Quite honestly, part of me feels miserable, like a scroogy old humbug determined to squelch healthy childhood innocence. But the better part of me feels like this was the thing that needed to be done, and now was the time to do it. Better hard truth than friendly lies. Personally, I still enjoy Frosty and Rudolph and Santa, for the crazy made-up characters they are, and I'm sure my kids can do the same.


By the way, I did discuss this with my wife beforehand!
 

Scott

Puritan Board Graduate
We tell our children that Claus is not real. But we pretend that he is. It is a make-believe game. They like it, which is not surprising since they spend half their lives in make-believe worlds (the boys are ages 4 and 6).

[Edited on 12-15-2005 by Scott]
 

Scott

Puritan Board Graduate
Rick: It will happen sooner or later. I remember the day I learned Santa Claus was not real. It was summer and I was home watching the Family Feud. The questions was something like "Fictional characters that children think are real." Anyway SC was number 1. That was all the confirmnation I needed. I was 15.

(just kidding about the 15, but the rest is true).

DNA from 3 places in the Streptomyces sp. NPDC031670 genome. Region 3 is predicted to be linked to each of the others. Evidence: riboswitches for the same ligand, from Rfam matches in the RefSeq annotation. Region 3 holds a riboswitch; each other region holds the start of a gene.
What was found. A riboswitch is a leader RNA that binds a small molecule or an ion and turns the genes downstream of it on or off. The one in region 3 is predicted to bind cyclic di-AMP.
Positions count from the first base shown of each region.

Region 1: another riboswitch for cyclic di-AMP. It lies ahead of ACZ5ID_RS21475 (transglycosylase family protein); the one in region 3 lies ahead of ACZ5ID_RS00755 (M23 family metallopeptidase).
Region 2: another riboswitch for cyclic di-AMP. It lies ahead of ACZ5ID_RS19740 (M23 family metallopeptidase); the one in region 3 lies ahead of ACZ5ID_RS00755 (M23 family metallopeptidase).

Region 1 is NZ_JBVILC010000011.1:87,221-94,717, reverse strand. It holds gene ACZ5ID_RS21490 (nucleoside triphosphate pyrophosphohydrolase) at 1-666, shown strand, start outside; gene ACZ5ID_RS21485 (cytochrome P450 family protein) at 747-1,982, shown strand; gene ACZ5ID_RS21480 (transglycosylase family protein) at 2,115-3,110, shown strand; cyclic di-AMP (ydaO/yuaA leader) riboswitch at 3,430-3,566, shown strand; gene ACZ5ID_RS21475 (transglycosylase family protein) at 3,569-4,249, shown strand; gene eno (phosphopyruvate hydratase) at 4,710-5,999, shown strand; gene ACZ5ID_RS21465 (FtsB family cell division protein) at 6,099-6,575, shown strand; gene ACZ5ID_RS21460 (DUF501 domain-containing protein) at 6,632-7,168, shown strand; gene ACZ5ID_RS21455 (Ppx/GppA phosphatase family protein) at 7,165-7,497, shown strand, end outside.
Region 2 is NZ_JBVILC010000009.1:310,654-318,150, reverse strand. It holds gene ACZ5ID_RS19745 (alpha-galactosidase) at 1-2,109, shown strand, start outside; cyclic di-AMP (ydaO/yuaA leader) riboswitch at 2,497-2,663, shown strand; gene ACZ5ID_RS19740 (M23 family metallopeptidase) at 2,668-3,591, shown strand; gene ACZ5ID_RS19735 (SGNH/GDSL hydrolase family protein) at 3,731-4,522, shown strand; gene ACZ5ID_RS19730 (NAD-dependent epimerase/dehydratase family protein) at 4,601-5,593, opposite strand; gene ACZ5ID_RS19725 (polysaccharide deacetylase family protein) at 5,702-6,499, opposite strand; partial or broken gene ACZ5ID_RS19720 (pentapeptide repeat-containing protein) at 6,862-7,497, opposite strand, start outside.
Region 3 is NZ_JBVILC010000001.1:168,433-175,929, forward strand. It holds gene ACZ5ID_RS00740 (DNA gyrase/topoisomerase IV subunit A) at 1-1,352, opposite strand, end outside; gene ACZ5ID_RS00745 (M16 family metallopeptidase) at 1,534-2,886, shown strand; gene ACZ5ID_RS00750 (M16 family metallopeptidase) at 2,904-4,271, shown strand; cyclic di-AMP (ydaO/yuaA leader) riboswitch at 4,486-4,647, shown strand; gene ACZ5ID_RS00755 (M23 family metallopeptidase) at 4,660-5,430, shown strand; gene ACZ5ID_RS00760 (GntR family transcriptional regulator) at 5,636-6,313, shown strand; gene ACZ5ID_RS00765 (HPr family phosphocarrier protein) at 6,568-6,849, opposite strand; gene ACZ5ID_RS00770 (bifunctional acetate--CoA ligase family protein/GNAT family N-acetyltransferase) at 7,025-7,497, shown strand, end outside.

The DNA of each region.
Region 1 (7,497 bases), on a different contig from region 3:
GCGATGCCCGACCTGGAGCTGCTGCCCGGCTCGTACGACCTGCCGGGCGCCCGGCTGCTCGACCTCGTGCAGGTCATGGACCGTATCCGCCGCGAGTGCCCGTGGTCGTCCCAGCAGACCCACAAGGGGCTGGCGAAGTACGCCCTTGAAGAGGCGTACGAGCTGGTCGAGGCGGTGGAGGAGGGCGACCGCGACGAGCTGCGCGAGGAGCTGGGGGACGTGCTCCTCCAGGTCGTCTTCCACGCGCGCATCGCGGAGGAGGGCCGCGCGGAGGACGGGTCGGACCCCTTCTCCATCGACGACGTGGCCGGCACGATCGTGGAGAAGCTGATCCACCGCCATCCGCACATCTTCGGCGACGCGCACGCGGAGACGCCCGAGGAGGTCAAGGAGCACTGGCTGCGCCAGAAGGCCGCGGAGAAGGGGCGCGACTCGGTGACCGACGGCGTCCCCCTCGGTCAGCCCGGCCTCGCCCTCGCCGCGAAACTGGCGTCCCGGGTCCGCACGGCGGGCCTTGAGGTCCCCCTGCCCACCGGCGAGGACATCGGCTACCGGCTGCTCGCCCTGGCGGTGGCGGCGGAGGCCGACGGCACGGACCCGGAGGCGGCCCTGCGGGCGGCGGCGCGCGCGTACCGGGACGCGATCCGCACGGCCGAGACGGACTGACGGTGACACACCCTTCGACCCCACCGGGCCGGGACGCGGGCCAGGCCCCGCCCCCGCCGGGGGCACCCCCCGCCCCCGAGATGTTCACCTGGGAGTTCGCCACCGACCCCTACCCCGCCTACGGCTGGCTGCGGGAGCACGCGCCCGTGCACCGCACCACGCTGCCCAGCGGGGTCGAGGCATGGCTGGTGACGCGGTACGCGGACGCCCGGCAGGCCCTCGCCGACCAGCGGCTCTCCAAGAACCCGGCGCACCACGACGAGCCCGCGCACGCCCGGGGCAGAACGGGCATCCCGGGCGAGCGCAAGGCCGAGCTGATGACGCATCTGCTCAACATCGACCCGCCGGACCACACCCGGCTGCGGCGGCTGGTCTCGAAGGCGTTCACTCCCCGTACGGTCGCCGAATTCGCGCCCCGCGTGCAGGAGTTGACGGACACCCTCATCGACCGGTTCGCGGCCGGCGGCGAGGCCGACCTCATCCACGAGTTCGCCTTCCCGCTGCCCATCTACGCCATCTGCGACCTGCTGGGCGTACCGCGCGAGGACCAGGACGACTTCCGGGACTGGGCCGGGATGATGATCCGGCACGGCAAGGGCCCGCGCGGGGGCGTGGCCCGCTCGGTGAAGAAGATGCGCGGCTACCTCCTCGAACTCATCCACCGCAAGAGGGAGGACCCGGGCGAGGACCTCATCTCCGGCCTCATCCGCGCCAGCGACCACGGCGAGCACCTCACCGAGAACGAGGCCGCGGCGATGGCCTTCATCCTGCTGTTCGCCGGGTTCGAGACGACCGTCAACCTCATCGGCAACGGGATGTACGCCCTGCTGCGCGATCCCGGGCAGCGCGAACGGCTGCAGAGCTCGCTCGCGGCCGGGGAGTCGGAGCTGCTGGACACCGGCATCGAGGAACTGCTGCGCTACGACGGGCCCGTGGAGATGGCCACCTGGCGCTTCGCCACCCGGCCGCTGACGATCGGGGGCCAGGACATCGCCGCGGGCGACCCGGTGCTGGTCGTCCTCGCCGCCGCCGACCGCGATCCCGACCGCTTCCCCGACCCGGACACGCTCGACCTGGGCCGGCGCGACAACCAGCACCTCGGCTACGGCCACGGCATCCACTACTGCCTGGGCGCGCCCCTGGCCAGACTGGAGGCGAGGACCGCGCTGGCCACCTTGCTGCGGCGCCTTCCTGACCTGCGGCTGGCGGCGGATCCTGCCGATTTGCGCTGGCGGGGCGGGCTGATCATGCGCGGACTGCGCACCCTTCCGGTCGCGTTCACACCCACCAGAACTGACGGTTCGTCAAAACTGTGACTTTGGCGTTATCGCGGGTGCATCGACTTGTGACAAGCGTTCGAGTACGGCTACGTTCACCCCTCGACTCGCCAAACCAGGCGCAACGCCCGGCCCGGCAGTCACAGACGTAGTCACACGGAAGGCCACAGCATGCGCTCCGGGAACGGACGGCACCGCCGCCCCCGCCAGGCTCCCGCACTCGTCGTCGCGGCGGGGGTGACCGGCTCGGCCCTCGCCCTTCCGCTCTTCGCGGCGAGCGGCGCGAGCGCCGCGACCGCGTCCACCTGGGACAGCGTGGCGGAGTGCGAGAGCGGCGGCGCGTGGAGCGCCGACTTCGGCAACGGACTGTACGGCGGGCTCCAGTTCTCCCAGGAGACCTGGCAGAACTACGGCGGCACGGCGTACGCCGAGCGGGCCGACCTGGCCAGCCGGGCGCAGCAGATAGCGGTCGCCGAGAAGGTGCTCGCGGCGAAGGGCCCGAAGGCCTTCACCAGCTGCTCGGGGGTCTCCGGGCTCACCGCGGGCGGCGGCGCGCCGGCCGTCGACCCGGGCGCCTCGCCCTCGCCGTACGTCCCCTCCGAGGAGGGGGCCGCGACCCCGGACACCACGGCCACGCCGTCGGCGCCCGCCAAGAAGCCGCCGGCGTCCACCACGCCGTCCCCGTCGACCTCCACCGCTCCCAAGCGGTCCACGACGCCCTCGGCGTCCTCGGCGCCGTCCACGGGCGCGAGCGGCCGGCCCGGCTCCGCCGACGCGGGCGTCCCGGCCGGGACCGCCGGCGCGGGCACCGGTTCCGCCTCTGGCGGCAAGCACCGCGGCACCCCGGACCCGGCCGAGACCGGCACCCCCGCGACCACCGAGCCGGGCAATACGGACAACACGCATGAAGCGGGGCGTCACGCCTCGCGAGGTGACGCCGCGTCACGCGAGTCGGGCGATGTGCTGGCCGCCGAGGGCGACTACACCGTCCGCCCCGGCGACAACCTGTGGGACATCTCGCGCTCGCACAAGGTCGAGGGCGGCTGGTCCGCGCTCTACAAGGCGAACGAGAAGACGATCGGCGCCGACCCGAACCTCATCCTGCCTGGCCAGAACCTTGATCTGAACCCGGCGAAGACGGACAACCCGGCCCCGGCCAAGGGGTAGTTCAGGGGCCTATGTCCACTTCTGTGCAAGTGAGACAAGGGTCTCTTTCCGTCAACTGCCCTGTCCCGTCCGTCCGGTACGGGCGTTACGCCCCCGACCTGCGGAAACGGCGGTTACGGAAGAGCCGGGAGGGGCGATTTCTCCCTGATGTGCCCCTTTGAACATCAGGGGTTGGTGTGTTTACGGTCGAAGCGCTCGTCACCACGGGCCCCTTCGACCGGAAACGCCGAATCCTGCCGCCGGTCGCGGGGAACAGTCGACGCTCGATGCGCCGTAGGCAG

LadyFlynt

Puritan Board Doctor
The kids know that all those characters are imaginary. My oldest son was apparently told the story of St Nick though (that he was a supposed preacher). From my reading there is no evidence that he was bishop or priest or even a christian. Anyone have info along this line.
 

kevin.carroll

Puritan Board Junior
Originally posted by blhowes

I think as parents we should always tell our kids the truth. I'm always 'afraid' that if I tell them that Santa is real, it'll come back to bite me in the ankle (or elsewhere). If they come of age and realize that I lied about Santa, I don't want them to think that I may have lied about what I told them about Jesus.
I've seen that argument many times but I think it's a red herring and a poor one to use in this discussion. Children learn to distinguish fact from fiction by observing us. I doubt any child old enough to understand what worship is would A: believe that you had "lied" to them or B: wonder why you were worshipping this mythical being, Jesus.